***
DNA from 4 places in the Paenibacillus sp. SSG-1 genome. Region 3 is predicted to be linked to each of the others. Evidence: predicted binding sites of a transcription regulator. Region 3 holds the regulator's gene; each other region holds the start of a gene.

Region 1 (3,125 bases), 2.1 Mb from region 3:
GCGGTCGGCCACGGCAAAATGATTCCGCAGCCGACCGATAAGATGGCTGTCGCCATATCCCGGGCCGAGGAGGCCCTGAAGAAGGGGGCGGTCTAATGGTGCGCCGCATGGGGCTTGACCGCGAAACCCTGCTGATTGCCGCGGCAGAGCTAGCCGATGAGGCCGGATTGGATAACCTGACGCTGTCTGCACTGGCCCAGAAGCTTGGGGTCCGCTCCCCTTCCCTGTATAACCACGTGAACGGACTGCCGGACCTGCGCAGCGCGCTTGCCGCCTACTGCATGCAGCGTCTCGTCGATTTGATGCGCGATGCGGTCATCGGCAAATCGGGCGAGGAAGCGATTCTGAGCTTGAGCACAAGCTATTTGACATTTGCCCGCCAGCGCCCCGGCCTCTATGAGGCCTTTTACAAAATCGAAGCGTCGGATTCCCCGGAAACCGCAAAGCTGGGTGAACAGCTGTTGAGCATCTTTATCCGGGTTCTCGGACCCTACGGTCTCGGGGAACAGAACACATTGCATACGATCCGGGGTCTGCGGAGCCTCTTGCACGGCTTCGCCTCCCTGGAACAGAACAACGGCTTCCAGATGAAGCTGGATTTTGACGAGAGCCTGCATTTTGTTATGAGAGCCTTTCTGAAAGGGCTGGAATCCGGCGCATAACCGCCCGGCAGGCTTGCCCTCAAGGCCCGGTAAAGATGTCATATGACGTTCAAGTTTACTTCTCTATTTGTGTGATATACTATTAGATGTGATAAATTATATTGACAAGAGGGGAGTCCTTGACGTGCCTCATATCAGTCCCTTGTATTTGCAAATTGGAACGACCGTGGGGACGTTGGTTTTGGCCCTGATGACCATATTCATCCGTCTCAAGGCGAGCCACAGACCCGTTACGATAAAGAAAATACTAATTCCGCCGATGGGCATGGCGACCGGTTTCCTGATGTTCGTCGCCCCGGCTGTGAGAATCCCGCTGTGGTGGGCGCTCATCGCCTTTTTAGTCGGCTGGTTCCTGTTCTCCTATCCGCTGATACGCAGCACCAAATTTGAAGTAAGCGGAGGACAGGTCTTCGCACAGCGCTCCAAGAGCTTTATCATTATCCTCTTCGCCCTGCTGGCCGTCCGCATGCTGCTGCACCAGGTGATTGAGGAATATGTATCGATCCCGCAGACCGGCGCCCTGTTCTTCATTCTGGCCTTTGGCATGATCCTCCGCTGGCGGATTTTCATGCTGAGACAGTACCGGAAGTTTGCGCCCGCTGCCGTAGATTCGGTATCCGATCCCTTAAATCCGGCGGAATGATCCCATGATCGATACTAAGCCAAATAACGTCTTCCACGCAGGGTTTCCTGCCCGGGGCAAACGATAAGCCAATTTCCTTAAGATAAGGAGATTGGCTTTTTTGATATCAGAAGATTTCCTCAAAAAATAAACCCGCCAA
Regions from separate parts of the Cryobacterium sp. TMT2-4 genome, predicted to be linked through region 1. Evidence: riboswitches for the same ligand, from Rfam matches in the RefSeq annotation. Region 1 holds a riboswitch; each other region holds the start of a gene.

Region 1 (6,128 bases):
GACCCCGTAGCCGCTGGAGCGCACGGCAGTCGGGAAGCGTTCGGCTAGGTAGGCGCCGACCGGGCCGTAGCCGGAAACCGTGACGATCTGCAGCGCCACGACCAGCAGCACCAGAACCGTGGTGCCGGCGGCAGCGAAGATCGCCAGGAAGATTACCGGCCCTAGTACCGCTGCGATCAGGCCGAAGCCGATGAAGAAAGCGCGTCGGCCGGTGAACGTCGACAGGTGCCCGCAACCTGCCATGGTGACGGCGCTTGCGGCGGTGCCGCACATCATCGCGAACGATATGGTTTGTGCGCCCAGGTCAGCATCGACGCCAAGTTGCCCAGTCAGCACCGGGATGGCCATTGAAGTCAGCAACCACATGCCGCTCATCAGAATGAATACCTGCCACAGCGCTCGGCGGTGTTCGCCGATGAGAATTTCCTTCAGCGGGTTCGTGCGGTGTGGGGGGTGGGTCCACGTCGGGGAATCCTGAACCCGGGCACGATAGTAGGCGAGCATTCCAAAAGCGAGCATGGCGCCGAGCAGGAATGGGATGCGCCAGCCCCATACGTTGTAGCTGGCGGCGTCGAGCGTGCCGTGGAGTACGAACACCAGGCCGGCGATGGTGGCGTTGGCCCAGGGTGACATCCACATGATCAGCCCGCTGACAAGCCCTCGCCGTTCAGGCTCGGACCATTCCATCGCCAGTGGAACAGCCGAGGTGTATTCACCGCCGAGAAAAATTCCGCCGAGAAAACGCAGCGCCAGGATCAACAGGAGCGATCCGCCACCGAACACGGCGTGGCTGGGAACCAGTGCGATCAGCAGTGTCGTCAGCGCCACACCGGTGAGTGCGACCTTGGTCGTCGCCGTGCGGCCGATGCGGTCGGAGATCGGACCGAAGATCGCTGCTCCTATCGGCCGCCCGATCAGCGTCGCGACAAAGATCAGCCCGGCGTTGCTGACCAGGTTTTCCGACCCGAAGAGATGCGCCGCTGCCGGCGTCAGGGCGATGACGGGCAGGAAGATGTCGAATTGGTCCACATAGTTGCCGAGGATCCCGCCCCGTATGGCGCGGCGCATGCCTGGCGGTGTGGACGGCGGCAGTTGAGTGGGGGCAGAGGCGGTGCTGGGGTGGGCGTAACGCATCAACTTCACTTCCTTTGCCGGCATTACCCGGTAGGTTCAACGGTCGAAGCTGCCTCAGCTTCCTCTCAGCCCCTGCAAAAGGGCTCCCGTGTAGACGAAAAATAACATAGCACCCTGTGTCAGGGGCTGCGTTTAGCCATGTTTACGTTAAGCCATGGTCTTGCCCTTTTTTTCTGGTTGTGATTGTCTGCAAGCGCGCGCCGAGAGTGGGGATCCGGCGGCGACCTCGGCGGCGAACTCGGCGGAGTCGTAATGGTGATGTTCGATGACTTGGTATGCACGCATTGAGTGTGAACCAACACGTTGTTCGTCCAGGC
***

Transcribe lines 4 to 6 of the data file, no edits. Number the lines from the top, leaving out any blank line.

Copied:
Regions from separate parts of the Cryobacterium sp. TMT2-4 genome, predicted to be linked through region 1. Evidence: riboswitches for the same ligand, from Rfam matches in the RefSeq annotation. Region 1 holds a riboswitch; each other region holds the start of a gene.

Region 1 (6,128 bases):
GACCCCGTAGCCGCTGGAGCGCACGGCAGTCGGGAAGCGTTCGGCTAGGTAGGCGCCGACCGGGCCGTAGCCGGAAACCGTGACGATCTGCAGCGCCACGACCAGCAGCACCAGAACCGTGGTGCCGGCGGCAGCGAAGATCGCCAGGAAGATTACCGGCCCTAGTACCGCTGCGATCAGGCCGAAGCCGATGAAGAAAGCGCGTCGGCCGGTGAACGTCGACAGGTGCCCGCAACCTGCCATGGTGACGGCGCTTGCGGCGGTGCCGCACATCATCGCGAACGATATGGTTTGTGCGCCCAGGTCAGCATCGACGCCAAGTTGCCCAGTCAGCACCGGGATGGCCATTGAAGTCAGCAACCACATGCCGCTCATCAGAATGAATACCTGCCACAGCGCTCGGCGGTGTTCGCCGATGAGAATTTCCTTCAGCGGGTTCGTGCGGTGTGGGGGGTGGGTCCACGTCGGGGAATCCTGAACCCGGGCACGATAGTAGGCGAGCATTCCAAAAGCGAGCATGGCGCCGAGCAGGAATGGGATGCGCCAGCCCCATACGTTGTAGCTGGCGGCGTCGAGCGTGCCGTGGAGTACGAACACCAGGCCGGCGATGGTGGCGTTGGCCCAGGGTGACATCCACATGATCAGCCCGCTGACAAGCCCTCGCCGTTCAGGCTCGGACCATTCCATCGCCAGTGGAACAGCCGAGGTGTATTCACCGCCGAGAAAAATTCCGCCGAGAAAACGCAGCGCCAGGATCAACAGGAGCGATCCGCCACCGAACACGGCGTGGCTGGGAACCAGTGCGATCAGCAGTGTCGTCAGCGCCACACCGGTGAGTGCGACCTTGGTCGTCGCCGTGCGGCCGATGCGGTCGGAGATCGGACCGAAGATCGCTGCTCCTATCGGCCGCCCGATCAGCGTCGCGACAAAGATCAGCCCGGCGTTGCTGACCAGGTTTTCCGACCCGAAGAGATGCGCCGCTGCCGGCGTCAGGGCGATGACGGGCAGGAAGATGTCGAATTGGTCCACATAGTTGCCGAGGATCCCGCCCCGTATGGCGCGGCGCATGCCTGGCGGTGTGGACGGCGGCAGTTGAGTGGGGGCAGAGGCGGTGCTGGGGTGGGCGTAACGCATCAACTTCACTTCCTTTGCCGGCATTACCCGGTAGGTTCAACGGTCGAAGCTGCCTCAGCTTCCTCTCAGCCCCTGCAAAAGGGCTCCCGTGTAGACGAAAAATAACATAGCACCCTGTGTCAGGGGCTGCGTTTAGCCATGTTTACGTTAAGCCATGGTCTTGCCCTTTTTTTCTGGTTGTGATTGTCTGCAAGCGCGCGCCGAGAGTGGGGATCCGGCGGCGACCTCGGCGGCGAACTCGGCGGAGTCGTAATGGTGATGTTCGATGACTTGGTATGCACGCATTGAGTGTGAACCAACACGTTGTTCGTCCAGGC